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What is the Donut Hole or Coverage Gap?

The Donut Hole (or Doughnut Hole) is a term used to describe a gap in Medicare Part D prescription drug plan coverage or Medicare Advantage plan coverage where the Medicare plan member was 100% responsible for the cost of their prescription drugs - unless their Medicare plan provided them with some brand-name or generic drug coverage through the Donut Hole.

However, the good news is that starting with plan year 2011, Medicare Part D prescription drug plans and the pharmaceutical drug manufacturers share a portion of your medication expenses while you are in the Donut Hole (also known as the Donut Hole discount).

For instance, in plan year 2019, you may notice that your Medicare Part D plan will pay 63% of your generic medication costs in the Donut Hole and the pharmaceutical companies or Brand-name drug manufacturer will pay 75% of your brand-name drug purchases while in the Donut Hole.



Is the Coverage Gap the same as the Donut Hole?

Yes ... The Donut Hole refers to your Medicare Part D plan's Coverage Gap. The Donut Hole or Coverage Gap is the phase of your prescription drug plan after the Initial Coverage Limit.

The 2019 Donut Hole or Coverage Gap begins when the total retail costs of your prescription medication purchases exceeds $3,820.00 and the Donut Hole continues until your retail drug costs exceed $7,653.75 (again, this is for 2019 -- the Donut Hole limits change each year). The Donut Hole can also be said to end when your true out of pocket expense (or TrOOP) reaches $5,100.00. However, with the new Donut Hole Discount program, the discount you receive while in the Donut Hole is also counted toward your TrOOP. So if you purchase a brand-name medication with a $100 retail value and get a 75% discount, you still get credit for the portion of the discount paid by the Pharmaceutical Industry (50% of retail), plus the percentage of the retail cost you paid and combined, this amount is credited toward your annual TrOOP (or Donut Hole exit point).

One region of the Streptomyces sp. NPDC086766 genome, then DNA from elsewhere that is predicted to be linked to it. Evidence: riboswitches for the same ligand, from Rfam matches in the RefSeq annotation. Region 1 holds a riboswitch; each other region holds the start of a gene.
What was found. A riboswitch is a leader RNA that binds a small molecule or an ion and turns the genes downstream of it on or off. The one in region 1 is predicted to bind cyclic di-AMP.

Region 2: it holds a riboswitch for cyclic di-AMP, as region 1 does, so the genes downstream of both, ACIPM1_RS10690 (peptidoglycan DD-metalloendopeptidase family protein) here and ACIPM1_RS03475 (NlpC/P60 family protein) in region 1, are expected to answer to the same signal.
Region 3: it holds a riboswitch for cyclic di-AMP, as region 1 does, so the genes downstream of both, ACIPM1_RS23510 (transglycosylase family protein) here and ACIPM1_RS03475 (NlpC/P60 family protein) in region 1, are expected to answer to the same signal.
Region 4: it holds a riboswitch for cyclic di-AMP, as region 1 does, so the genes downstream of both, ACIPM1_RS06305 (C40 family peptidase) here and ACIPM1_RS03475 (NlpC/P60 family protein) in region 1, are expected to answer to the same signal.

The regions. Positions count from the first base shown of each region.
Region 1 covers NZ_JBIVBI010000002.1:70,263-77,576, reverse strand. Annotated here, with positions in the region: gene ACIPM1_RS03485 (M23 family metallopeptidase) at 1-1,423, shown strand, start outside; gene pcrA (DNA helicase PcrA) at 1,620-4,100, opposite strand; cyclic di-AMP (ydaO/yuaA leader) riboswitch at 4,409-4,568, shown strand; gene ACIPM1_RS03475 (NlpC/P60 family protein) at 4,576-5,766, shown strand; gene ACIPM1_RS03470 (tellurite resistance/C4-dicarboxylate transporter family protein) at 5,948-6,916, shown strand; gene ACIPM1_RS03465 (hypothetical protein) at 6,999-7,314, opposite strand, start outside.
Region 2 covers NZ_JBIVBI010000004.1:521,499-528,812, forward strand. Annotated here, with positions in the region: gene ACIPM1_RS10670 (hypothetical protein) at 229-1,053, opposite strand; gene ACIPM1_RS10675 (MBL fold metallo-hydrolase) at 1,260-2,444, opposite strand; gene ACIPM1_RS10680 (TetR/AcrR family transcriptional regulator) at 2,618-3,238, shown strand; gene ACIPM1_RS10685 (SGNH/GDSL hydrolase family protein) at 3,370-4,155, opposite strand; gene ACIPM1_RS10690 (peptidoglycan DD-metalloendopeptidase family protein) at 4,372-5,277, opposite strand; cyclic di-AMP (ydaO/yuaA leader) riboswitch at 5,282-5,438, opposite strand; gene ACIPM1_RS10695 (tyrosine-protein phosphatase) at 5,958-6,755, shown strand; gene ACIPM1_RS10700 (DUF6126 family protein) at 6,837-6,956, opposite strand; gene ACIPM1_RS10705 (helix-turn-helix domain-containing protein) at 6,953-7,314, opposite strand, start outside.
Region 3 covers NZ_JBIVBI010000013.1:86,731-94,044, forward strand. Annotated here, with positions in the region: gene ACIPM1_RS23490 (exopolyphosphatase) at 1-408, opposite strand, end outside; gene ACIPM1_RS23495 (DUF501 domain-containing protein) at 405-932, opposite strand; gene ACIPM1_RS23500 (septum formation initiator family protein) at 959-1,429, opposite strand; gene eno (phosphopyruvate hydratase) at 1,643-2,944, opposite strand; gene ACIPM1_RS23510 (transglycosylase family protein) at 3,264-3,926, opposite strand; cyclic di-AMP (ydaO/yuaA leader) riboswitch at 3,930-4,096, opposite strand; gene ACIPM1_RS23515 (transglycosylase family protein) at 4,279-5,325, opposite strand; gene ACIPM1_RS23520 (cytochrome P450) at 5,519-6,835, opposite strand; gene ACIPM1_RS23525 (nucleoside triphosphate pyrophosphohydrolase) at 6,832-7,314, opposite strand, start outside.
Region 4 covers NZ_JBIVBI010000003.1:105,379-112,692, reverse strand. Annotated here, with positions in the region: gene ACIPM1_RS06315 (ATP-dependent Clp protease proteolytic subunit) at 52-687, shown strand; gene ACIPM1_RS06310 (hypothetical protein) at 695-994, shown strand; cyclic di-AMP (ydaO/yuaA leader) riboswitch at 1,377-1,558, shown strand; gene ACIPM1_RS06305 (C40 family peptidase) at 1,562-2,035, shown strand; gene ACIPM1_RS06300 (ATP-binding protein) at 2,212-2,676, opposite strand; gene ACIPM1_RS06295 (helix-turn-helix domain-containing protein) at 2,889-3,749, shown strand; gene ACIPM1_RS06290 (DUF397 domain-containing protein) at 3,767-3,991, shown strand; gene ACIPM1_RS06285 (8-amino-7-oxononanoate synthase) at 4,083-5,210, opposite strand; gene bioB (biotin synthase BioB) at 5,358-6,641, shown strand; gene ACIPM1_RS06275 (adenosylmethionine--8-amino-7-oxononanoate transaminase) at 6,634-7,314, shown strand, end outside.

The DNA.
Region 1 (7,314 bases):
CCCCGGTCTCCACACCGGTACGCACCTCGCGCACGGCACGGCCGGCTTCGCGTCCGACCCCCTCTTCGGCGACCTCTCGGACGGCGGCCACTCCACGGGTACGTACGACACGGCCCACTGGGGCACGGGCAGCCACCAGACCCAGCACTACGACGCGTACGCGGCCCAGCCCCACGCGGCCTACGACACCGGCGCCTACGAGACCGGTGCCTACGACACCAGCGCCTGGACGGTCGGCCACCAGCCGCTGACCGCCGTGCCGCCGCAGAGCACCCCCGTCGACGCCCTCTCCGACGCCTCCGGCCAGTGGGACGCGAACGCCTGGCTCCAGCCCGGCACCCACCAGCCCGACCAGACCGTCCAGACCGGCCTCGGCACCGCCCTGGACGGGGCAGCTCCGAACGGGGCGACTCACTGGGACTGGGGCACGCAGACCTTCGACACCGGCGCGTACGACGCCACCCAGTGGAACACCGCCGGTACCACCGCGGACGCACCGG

You enter the Donut Hole based on retail drug costs and exit the Donut Hole based on your TrOOP

You will enter the Donut Hole or Coverage Gap portion of your Medicare Part D plan when the total "retail cost" of your medication purchases exceeds your plan’s Initial Coverage Limit. This "retail cost" figure is a combination of what you pay for you your medications plus the portion paid by your Medicare Part D plan.

For example, if you buy a medication at your local pharmacy that has a retail cost of $100, you will pay your plan’s co-payment or cost-sharing, maybe $30, and your plan will pay $70 or the balance of the $100 retail cost.  From this example purchase, the total retail cost of $100 is counted toward meeting your plan’s Initial Coverage Limit (ICL).

So once you have purchased medications with a retail value over your Medicare Part D plan's ICL, you enter your Medicare Part D plan’s Donut Hole.

Please remember that your Medicare Part D plan’s Initial Coverage Limit can change every year.  You can click here to see how the Initial Coverage Limit has changed since 2006.

After you meet your Medicare Part D prescription drug plan's out of pocket spending limit (TrOOP), you will exit the Coverage Gap or Donut Hole phase of your Medicare plan and enter the last phase of Medicare Part D coverage or Catastrophic Coverage.

For more, please see: What exactly is TrOOP or True Out of Pocket costs?


Some people consider the Donut Hole as a second deductible before the plan's Catastrophic Coverage phase begins. In other words, the CMS or Medicare model standard Medicare Part D plan for 2019 has a $415 deductible (100% paid by the individual) and then 75% coverage from $416 until $3,820.00 (25% paid by the individual). Then, as noted, after $3,820.00, the individual pays again 100% up to $7,653.75 (minus the Donut Hole Discount they might receive). After purchasing medications with a retail value of $7,653.75, the individual pays only 5% of the retail cost for their medications (or $3.4 for generics drugs and $8.5 for brand-name medications, whichever is higher).